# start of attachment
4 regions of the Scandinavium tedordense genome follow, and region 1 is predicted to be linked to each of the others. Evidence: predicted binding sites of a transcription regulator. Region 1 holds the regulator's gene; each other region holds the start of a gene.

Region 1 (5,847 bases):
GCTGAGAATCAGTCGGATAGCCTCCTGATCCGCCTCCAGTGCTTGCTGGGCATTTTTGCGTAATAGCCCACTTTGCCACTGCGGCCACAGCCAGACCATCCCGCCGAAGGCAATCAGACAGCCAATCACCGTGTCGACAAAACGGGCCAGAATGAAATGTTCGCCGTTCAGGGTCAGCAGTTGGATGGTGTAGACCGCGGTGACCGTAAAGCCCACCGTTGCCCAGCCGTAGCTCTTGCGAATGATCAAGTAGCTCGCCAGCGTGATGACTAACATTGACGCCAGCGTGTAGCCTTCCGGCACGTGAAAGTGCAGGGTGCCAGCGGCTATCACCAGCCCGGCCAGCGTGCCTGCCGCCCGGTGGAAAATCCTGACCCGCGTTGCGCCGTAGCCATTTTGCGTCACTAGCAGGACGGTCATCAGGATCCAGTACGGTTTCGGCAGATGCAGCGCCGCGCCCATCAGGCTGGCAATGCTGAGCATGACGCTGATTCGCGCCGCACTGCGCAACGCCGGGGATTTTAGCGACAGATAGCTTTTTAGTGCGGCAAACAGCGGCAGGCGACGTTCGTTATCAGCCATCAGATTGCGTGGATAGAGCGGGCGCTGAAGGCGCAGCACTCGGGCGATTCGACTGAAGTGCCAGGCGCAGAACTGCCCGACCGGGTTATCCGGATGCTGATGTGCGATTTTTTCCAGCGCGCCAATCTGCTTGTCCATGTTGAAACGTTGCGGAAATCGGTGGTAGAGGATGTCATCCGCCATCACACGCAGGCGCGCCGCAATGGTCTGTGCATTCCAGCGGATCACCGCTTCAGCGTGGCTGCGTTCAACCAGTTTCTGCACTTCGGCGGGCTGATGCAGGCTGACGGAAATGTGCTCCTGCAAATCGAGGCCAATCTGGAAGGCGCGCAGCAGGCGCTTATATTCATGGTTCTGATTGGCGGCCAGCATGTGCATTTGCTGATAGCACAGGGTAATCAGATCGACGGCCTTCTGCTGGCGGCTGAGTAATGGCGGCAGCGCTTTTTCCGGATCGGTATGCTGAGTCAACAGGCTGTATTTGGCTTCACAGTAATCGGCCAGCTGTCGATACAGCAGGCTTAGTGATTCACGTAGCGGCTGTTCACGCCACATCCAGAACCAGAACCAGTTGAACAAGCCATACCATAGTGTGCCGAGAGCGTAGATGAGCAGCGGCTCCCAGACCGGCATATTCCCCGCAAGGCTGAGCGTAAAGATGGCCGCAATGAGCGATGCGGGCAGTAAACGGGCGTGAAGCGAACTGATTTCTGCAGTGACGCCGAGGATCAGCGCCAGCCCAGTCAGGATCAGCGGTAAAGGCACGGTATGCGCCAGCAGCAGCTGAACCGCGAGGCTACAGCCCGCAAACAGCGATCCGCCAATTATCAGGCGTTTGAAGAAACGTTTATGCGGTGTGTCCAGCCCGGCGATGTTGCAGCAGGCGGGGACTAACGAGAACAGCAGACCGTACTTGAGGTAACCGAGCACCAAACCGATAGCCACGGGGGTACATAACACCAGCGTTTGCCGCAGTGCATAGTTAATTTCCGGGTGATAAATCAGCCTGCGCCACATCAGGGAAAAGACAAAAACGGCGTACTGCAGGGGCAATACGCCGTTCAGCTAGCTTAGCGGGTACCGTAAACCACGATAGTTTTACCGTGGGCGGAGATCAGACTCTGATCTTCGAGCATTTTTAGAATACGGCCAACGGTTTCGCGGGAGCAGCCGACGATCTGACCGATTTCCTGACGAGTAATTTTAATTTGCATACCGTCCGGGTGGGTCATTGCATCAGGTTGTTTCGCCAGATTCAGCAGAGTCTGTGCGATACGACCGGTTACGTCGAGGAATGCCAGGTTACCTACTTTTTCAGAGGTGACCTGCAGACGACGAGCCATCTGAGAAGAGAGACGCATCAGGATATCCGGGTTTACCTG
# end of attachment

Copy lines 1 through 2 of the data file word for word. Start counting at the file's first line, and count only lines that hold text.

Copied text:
4 regions of the Scandinavium tedordense genome follow, and region 1 is predicted to be linked to each of the others. Evidence: predicted binding sites of a transcription regulator. Region 1 holds the regulator's gene; each other region holds the start of a gene.

Region 1 (5,847 bases):